> Btw who on earth develops set top box software? Granted I've only used two so far (since I switched ISPs and my triple-play service recently), but the software on it is such incredible garbage. How do they manage to create software for a specific device, while knowing all of its characteristics, that lags like hell? I'd really like to see the source code for that. How many cycles could they possibly waste to blit a pre-designed bitmap on the screen (like the main menu)?

They must have written the software in ActionScript or something. >:-)

Either that, or they have 3 SQL engines running on the set top box with 50GB of copy-n-pasted Javascript-outputting code (that gets piped to VM running a VB version of IE5's rendering engine). :-P


T

-- 
LINUX = Lousy Interface for Nefarious Unix Xenophobes.
September 18, 2012
On Tue, Sep 18, 2012 at 12:35:45AM -0400, Nick Sabalausky wrote: [...]
> - Set-top firmware completely fubared, just like you described, and
>   the company and tech people just shrugged it off and gave excuses
>   that didn't make any sense at all.

They wrote it in ActionScript. So it's a feature, not a bug! :-P


> - Video feeds that I could almost swear must have been MPEG *1*.
>   Constant compression artifacts.

Ugh. This reminds me of that nasty online plague known as WebEx. Inferior proprietary non-interoperable video encoding, in a day and age when superior open standards exist. Usable only with a badly designed proprietary player with egregious usability problems. People have complained loud and clear and the official response is, our engineering team designed this train-wreck so we're stuck with it, and we're looking to maybe perhaps someday move to a better format but that's not on our list of priorities right now.

Yet for whatever reason corporate types just love WebEx. Every meeting and cow-orker's son's birthday party is on WebEx. Ugh. Nowadays I just resort to looking over the cow-orker's shoulders when reviewing WebEx videos instead of defiling my PC with that crap.


[...]
> I miss the 80's: Devices worked and idiots didn't use computers.

LOL... I agree with the sentiment. My dad has a pair of Apple II's from the 80's, and they still work. He does his accounts on them sometimes. Compared to a 3-year-old PC of today, which is probably already dying a horrible death of HD failures, fan failures, CPU overheating, software breakages that's gotten it into a state that requires reformatting and reinstalling to fix. Apparently, this is the crowning achievement of 3 decades of software development.

Sigh.


T

-- 
In theory, software is implemented according to the design that has been carefully worked out beforehand. In practice, design documents are written after the fact to describe the sorry mess that has gone on before.
September 18, 2012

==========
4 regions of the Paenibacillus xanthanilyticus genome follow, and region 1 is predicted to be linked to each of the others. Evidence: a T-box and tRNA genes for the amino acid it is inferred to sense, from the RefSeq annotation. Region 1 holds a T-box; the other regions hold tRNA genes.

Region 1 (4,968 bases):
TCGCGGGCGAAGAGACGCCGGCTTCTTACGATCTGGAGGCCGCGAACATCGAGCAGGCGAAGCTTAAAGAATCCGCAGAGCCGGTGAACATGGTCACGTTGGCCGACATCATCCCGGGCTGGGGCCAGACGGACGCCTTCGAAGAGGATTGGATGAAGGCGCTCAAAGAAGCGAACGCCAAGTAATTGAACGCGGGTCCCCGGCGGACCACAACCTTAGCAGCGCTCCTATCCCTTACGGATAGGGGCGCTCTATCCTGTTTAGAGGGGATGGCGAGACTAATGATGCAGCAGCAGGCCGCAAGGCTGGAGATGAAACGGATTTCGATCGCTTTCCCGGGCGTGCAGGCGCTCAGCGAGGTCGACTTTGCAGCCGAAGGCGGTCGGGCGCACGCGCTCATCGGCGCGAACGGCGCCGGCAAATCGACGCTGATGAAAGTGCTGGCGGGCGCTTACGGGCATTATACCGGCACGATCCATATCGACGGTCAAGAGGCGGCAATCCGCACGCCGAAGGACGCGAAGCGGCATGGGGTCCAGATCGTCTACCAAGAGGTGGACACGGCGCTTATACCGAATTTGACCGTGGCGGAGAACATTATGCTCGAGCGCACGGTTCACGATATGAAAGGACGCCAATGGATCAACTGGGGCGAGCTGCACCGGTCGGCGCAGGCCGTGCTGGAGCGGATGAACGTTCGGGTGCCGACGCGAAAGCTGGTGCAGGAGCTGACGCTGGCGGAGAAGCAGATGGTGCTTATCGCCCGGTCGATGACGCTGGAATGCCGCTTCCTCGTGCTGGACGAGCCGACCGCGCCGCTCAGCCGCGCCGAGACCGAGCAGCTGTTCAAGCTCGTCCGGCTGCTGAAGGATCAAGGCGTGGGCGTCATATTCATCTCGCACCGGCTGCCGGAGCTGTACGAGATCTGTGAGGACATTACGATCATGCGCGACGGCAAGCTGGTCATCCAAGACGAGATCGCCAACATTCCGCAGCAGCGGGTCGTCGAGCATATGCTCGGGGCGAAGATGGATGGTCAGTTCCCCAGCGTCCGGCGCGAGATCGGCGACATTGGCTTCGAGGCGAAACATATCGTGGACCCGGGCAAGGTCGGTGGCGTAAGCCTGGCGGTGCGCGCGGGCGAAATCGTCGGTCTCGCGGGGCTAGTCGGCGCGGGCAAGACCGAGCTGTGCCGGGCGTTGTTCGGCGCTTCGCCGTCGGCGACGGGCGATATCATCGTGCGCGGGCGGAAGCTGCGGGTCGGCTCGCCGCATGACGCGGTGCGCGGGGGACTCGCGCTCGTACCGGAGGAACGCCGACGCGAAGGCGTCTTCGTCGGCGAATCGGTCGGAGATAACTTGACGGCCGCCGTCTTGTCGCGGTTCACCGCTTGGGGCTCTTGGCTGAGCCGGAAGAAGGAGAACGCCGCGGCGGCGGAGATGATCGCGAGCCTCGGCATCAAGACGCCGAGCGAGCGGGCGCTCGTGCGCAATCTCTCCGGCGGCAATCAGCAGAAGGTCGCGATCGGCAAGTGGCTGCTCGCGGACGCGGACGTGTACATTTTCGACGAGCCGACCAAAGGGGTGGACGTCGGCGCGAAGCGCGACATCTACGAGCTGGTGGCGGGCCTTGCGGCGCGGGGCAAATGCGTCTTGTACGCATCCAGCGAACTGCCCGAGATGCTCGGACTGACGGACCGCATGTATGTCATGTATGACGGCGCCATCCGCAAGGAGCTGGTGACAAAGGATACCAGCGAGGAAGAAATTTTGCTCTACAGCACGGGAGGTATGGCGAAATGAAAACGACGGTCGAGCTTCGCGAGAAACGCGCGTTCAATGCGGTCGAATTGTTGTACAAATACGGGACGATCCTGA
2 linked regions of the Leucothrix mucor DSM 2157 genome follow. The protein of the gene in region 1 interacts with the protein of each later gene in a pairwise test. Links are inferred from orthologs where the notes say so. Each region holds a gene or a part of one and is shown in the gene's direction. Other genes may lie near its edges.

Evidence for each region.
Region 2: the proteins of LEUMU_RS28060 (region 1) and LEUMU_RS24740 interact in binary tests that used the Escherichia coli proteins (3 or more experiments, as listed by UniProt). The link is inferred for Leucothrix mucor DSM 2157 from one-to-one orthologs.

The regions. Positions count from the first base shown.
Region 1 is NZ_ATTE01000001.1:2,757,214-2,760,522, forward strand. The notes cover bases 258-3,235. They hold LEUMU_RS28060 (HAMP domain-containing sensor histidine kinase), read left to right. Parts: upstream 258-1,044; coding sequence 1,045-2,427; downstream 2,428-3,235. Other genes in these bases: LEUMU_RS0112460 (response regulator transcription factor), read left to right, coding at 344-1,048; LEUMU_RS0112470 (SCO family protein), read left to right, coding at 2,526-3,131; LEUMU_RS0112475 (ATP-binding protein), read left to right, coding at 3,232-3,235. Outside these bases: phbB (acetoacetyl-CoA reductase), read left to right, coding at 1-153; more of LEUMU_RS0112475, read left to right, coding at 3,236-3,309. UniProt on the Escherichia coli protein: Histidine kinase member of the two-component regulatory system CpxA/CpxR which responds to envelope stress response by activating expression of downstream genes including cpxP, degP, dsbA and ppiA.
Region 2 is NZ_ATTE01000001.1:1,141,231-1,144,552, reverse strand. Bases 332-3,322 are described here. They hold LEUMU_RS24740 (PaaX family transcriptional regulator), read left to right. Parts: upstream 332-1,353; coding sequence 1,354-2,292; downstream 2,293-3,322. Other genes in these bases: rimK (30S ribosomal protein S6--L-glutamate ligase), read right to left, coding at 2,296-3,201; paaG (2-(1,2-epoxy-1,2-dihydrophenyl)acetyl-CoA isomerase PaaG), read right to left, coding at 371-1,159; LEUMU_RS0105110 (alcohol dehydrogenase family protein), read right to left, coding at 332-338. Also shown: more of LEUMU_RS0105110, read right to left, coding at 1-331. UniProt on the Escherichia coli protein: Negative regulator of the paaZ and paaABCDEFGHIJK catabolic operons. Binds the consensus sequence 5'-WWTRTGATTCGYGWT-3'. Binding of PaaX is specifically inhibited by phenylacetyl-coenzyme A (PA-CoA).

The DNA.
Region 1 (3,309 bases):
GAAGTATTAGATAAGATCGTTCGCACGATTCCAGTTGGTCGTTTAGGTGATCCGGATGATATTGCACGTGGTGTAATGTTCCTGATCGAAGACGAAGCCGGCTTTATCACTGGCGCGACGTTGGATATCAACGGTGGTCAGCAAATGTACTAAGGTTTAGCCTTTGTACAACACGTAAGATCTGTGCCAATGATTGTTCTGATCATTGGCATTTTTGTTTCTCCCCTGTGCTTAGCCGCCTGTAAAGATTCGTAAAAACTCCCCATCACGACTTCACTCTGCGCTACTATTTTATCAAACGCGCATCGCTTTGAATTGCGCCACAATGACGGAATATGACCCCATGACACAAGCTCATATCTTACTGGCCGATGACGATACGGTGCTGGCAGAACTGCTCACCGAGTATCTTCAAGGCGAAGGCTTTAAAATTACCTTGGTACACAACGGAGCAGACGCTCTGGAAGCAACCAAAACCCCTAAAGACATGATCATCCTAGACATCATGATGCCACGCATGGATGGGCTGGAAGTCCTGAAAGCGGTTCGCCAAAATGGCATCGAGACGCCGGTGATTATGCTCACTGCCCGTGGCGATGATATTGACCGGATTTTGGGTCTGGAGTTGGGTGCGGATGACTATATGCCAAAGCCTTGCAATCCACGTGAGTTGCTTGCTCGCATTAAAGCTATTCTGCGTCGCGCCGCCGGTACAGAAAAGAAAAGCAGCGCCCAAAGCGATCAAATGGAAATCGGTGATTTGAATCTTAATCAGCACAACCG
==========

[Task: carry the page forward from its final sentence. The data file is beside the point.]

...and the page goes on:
I suppose I have a more pragmatic view, due to my background in non-computer engineering.

    It's all like that.

There are a couple of good reasons for that.

1. Not every engineer is a rock star. In fact, very few of them are. I tend to snicker at companies that insist they only hire the top 1%. It seems that about 90% of the engineers out there must be in that top 1% <g>.

2. It costs too much money to do perfect engineering. You wouldn't be able to afford those products. Do you have $10,000 to spend on a tablet?


That said, our engineering tools and methodologies are improving all the time (what we're doing with D is improving programming methodology) which reduces the defect rate. Industry responds to this with heaping on more capability, which adds more (subtler) bugs back in.

If you don't think things are getting better all the time, take apart a car built in the 1960's, and compare the fit, finish, and problems with that of a modern car. Now, I love those old cars, but let's get real. Modern cars are enormously better. They're still loaded with problems, but different ones.

(For an example, my truck is over 20 years old, and has never had a tuneup. No new spark plugs, no new distributor, etc. I just turn the key, and it goes. It's quite amazing. My experience with cars from the 1960's is they require continuous work to keep running, even when they were new.)

Software is a lot better, too. It really is.
September 18, 2012
On Mon, 17 Sep 2012 22:29:10 -0700
"H. S. Teoh" <hsteoh@quickfur.ath.cx> wrote:
> 
> Yet for whatever reason corporate types just love WebEx. Every meeting and cow-orker's son's birthday party is on WebEx. Ugh. Nowadays I just resort to looking over the cow-orker's shoulders when reviewing WebEx videos instead of defiling my PC with that crap.
> 

If corporate types love it, you know it's bad:

- Flash
- Acrobat Reader
- COBOL
- PHP
- VBScript / VisualBasic (ie, "Cobol of the 90's")
- Visual SourceSafe
- Lotus Notes
- Blackboard (HUGE around colleges, or at least it was when I left)
- Oracle (Even if it's not a terrible DBMS, it's certainly overpriced)


> 
> [...]
> > I miss the 80's: Devices worked and idiots didn't use computers.
> 
> LOL... I agree with the sentiment. My dad has a pair of Apple II's from the 80's, and they still work. He does his accounts on them sometimes.

I still have a IIc. The Apple II's, IMNSHO are the *one* worthwhile product line Apple's ever had. Probably b/c it's the only one (to my knowledge) that was more Woz than Jobs. Love those machines. I regret that I never have a chance to use it anymore.

> Compared to a 3-year-old PC of today, which is probably
> already dying a horrible death of HD failures, fan failures, CPU
> overheating, software breakages that's gotten it into a state that
> requires reformatting and reinstalling to fix.

Heh, actually, my 10-year-old 32-bit single-core XP desktop is still going strong, and is in active use (though it has had some upgrades: more RAM, tons of HDD (totalling ~2.5TB), a SATA add-on card, a USB 2.0 add-on, a DVD-burner). Although as of a few months ago it's no longer my primary system since I got a super-cheap 2-core 64-bit laptop - the speed is nice on the rare occasion I deal with video, but the real killer feature is simply that it's a laptop.